City Council begins to tackle medical marijuana
SNOHOMISH - The City Council is moving forward with drafting a medical marijuana ordinance that will treat it as a nuisance, similar to regulations Everett recently adopted.
City staff last week outlined several options for dealing with medical marijuana providers as the city nears the expiration of its most recent six-month moratorium on the issue.
The city’s options are as follows: do nothing and let the moratorium expire, permit and regulate them completely through the development code, selectively regulate them through the nuisance code, ban them altogether, or continue with the moratorium.
“There is no one right answer,” city planner Owen Dennison said, because the inconsistencies between state and federal law still exist.
The five City Council members present at a workshop meeting last week decided to move forward with narrowly defining medical marijuana providers through the nuisance code, which will allow the city to avoid having to administer business licenses.
Medical marijuana providers only would be allowed in areas where they are not considered a nuisance.
“It’s complicated and this approach recognizes that there is confusion out there,” Councilman Paul Kaftanski said. “In my mind, it’s a go-slow approach.”
Based on council members’ comments, city staff will write a draft ordinance, which should be ready for review in March.
The draft ordinance will identify zoning and land use designations where medical marijuana providers would be considered a nuisance and wouldn’t be allowed, Dennison said.
“The council members did indicate that they want to not take the most restrictive view of (medical marijuana) but to allow collective gardens to occur in some matter in the city,” Dennison said.
Council members were in favor of creating a buffer zone around sensitive areas, like schools, of 500 or 1,000 feet.
Two medical marijuana providers who own dispensaries in the county spoke at the City Council meeting that followed the workshop.
“I think they’re going in the right direction, but I’d like to see them go more toward a zoning law,” said Tim, co-owner of Patient2Patient, a medical marijuana store in Mukilteo. Tim preferred not to give his last name.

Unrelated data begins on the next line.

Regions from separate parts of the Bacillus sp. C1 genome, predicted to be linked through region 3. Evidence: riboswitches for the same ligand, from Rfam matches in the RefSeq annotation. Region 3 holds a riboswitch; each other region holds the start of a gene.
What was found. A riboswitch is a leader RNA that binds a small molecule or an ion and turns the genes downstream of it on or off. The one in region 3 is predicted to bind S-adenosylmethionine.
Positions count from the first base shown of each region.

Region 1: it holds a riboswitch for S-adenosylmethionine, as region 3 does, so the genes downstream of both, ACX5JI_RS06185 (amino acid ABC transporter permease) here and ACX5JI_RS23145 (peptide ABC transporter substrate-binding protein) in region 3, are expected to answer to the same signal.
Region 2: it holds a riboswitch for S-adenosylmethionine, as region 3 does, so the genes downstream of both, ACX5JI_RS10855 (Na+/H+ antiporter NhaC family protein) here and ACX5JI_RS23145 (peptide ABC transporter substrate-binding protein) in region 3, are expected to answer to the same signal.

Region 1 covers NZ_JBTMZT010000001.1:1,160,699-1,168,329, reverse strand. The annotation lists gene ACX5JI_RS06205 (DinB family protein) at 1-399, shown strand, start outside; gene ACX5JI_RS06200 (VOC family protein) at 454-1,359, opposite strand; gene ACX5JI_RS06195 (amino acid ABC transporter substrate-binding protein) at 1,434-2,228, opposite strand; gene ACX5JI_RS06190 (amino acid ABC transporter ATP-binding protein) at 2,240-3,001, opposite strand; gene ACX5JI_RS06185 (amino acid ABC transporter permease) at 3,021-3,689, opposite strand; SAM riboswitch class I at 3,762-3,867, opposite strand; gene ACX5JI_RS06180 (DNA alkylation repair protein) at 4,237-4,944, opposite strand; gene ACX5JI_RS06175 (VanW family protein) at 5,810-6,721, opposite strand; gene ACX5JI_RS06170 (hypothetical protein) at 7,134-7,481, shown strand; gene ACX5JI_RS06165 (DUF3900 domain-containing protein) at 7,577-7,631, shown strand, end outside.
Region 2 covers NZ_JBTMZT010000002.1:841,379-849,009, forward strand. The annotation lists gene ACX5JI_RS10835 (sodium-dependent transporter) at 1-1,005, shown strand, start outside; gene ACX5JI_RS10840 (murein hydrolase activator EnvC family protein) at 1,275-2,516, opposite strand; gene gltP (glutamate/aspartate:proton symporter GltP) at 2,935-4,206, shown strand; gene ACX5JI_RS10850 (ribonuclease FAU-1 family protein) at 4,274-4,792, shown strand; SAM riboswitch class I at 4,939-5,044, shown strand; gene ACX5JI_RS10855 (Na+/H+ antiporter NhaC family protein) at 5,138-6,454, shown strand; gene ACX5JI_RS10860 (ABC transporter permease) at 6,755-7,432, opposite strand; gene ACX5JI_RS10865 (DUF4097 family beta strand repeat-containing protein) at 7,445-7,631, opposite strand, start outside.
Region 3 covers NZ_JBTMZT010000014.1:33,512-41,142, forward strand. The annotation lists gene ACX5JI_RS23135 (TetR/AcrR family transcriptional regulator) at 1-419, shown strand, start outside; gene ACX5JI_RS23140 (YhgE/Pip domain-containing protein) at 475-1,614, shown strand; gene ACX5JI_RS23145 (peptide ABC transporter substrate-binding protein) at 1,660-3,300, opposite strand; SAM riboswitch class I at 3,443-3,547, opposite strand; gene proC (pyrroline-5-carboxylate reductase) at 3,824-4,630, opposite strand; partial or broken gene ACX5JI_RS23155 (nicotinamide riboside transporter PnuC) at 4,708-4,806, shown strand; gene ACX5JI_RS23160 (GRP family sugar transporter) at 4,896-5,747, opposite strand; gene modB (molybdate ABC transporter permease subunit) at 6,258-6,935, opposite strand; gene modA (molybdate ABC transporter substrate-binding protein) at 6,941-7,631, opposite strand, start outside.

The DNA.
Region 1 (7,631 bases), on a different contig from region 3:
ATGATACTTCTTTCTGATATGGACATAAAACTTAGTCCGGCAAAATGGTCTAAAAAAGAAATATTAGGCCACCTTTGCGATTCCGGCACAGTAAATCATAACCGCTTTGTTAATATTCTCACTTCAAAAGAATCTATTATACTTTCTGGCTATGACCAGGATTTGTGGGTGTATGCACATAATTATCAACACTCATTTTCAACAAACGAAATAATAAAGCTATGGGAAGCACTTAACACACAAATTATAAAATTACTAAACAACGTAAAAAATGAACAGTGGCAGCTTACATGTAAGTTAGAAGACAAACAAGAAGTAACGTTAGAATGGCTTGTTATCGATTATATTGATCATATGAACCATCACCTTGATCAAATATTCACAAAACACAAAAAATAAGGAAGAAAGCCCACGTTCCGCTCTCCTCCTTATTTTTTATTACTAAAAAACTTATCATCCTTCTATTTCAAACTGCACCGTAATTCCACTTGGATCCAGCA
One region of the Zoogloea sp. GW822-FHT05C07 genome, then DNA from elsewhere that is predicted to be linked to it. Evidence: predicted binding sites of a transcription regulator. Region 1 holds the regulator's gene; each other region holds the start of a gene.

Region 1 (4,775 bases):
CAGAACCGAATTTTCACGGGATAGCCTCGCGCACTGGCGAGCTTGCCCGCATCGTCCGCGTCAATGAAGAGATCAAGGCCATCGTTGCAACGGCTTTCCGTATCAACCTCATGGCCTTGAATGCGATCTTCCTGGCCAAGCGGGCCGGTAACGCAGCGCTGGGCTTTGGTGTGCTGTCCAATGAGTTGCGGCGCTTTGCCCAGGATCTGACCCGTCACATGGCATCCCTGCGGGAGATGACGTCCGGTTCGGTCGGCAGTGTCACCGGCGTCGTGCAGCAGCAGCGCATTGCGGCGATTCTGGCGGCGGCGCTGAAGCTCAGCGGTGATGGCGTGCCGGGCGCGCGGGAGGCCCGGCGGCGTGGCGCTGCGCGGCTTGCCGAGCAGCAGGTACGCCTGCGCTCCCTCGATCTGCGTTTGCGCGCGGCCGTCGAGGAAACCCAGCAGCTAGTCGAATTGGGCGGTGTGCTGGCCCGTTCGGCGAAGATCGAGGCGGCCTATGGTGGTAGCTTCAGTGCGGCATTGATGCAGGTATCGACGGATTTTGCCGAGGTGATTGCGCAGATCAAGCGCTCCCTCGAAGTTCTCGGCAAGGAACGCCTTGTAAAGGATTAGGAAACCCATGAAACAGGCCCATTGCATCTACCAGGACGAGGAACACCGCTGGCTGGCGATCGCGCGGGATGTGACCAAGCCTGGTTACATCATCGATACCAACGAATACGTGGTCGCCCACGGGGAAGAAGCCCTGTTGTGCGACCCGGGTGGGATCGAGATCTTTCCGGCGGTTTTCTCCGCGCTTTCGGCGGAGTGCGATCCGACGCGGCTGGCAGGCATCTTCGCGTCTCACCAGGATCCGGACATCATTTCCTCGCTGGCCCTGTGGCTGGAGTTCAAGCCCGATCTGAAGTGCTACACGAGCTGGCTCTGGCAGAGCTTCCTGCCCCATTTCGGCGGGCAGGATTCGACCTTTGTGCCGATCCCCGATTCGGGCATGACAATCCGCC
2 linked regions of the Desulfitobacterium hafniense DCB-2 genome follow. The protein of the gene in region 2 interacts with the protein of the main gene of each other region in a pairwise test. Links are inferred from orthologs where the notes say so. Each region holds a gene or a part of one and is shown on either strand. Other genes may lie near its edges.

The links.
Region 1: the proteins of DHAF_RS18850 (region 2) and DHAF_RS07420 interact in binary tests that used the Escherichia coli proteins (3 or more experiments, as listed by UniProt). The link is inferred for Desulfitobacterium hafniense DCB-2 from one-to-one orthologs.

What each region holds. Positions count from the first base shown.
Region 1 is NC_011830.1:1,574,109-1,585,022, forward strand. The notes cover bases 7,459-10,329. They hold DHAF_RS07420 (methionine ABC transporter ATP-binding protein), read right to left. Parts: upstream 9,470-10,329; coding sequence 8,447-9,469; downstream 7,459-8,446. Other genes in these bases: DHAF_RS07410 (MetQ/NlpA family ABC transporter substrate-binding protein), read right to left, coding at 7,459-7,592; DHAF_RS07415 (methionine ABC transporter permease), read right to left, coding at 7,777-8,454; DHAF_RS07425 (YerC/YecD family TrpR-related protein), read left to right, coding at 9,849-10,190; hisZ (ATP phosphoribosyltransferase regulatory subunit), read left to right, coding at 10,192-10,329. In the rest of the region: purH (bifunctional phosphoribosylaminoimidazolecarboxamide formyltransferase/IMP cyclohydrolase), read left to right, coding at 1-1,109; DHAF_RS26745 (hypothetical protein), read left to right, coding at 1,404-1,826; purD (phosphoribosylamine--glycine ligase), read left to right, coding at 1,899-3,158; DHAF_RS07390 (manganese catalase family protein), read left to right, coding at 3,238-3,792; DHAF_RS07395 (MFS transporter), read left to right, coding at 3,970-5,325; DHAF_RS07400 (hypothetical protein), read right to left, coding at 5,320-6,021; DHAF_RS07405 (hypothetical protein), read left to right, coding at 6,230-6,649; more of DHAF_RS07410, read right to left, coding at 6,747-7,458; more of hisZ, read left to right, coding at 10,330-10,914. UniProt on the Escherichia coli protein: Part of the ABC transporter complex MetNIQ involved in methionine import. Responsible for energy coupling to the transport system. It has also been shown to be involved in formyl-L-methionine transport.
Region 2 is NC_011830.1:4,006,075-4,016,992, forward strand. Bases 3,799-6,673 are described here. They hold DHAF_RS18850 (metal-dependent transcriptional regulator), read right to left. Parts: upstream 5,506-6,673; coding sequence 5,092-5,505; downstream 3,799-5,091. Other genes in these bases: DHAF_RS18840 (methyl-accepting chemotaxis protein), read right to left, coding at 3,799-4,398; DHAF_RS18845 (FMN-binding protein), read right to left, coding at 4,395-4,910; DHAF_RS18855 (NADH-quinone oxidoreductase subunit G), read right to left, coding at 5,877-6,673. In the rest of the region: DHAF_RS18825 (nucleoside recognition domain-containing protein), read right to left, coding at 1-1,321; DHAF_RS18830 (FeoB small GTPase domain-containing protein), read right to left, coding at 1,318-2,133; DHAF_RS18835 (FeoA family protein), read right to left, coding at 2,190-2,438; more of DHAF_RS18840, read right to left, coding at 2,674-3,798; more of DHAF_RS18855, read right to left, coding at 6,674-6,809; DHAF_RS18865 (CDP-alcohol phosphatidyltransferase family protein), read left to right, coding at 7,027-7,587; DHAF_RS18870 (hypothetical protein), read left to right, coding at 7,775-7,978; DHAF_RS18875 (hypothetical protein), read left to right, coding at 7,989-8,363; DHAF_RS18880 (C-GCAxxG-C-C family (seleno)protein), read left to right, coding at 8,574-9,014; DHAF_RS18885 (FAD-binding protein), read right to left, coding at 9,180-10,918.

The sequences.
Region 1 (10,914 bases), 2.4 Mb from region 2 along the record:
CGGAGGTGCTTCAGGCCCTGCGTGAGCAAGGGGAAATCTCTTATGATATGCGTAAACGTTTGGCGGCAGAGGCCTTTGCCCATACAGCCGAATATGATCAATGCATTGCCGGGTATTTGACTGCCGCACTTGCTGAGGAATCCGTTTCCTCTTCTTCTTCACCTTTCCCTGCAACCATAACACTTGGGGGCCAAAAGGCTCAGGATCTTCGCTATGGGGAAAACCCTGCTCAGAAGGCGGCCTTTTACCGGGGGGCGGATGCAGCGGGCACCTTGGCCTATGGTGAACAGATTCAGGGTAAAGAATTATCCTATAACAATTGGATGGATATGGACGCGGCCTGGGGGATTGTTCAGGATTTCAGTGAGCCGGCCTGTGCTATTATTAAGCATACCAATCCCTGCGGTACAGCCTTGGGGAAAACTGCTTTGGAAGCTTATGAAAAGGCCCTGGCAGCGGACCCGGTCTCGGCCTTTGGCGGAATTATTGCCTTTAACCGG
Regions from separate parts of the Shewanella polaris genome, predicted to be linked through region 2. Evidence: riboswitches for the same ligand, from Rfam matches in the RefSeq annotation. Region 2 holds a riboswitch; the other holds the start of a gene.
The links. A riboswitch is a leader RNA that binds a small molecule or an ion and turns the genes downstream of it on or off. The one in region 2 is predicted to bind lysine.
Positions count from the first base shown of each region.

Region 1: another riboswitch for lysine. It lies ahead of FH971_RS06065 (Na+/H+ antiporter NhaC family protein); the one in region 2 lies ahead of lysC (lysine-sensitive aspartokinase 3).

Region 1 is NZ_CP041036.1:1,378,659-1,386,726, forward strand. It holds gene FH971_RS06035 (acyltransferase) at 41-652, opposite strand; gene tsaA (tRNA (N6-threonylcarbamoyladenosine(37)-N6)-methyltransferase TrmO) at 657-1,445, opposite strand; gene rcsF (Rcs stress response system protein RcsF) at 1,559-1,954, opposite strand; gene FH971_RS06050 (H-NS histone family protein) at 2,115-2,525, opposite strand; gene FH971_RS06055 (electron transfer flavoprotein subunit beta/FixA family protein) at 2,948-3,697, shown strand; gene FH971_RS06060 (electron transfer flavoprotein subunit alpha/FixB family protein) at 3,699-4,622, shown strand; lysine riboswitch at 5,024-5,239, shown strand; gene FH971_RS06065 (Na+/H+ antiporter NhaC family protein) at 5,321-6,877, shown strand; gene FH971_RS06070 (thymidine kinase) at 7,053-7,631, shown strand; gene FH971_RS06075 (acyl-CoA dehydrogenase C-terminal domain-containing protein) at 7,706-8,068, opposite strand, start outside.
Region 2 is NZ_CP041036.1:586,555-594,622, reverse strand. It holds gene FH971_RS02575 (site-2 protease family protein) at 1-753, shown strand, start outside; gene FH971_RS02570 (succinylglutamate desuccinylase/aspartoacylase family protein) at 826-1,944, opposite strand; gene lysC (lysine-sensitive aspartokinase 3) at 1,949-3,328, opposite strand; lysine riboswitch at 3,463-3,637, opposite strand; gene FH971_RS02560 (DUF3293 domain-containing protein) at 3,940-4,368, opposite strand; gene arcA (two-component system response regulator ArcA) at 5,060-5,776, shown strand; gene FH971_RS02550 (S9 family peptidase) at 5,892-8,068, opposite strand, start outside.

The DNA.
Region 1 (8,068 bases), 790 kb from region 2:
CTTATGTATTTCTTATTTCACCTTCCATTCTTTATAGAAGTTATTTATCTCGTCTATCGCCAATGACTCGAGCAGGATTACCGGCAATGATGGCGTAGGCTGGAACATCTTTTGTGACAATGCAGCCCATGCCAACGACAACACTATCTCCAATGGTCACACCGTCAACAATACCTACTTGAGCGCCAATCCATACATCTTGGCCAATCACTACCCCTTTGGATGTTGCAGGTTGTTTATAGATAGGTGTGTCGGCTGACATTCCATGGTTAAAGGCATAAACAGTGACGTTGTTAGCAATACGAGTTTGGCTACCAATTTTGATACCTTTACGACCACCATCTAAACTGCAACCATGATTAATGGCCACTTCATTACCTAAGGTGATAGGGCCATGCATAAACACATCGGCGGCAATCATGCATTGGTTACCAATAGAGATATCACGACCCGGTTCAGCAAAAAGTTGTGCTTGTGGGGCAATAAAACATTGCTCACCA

He said he worries creating an ordinance through the nuisance code will create too much subjectivity.
“They could change their mind about how you do your business,” Tim said. “Basically collective gardens are a business just like any other, with the objective to make money. If you take the law out and you can only take 10 patients, we won’t be able to afford to stay open.”
Under state law, a collective garden can have only 10 patients growing up to 15 plants per person. Many are skirting the rule by opening up storefront dispensaries with a rotating patient list.
Tim, as well as the other medical marijuana provider who spoke to the council, said the number of medical marijuana users is highly underestimated by the city.
“I think they need to take a breadth of what they think is best for their community,” Tim said.
He did agree, however, with some of the buffer regulations suggested by the city and said he’d like to see dispensaries zoned away from schools.
“I’d love to be located in Snohomish,” Tim said. “I would think there are more areas that would be acceptable for gardens, but I think that’s up to them.”
Kaftanski said he looks forward to seeing the draft ordinance and acknowledged the need to move forward.
Further complicating the issue is the recent passage of Initiative 502, which legalized recreational use for people 21 and older. The state Liquor Control Board is tasked with writing rules for growing, distributing and selling marijuana for recreational use. The board has until December to come up with the rules.
Snohomish’s ordinance just addresses medical marijuana.
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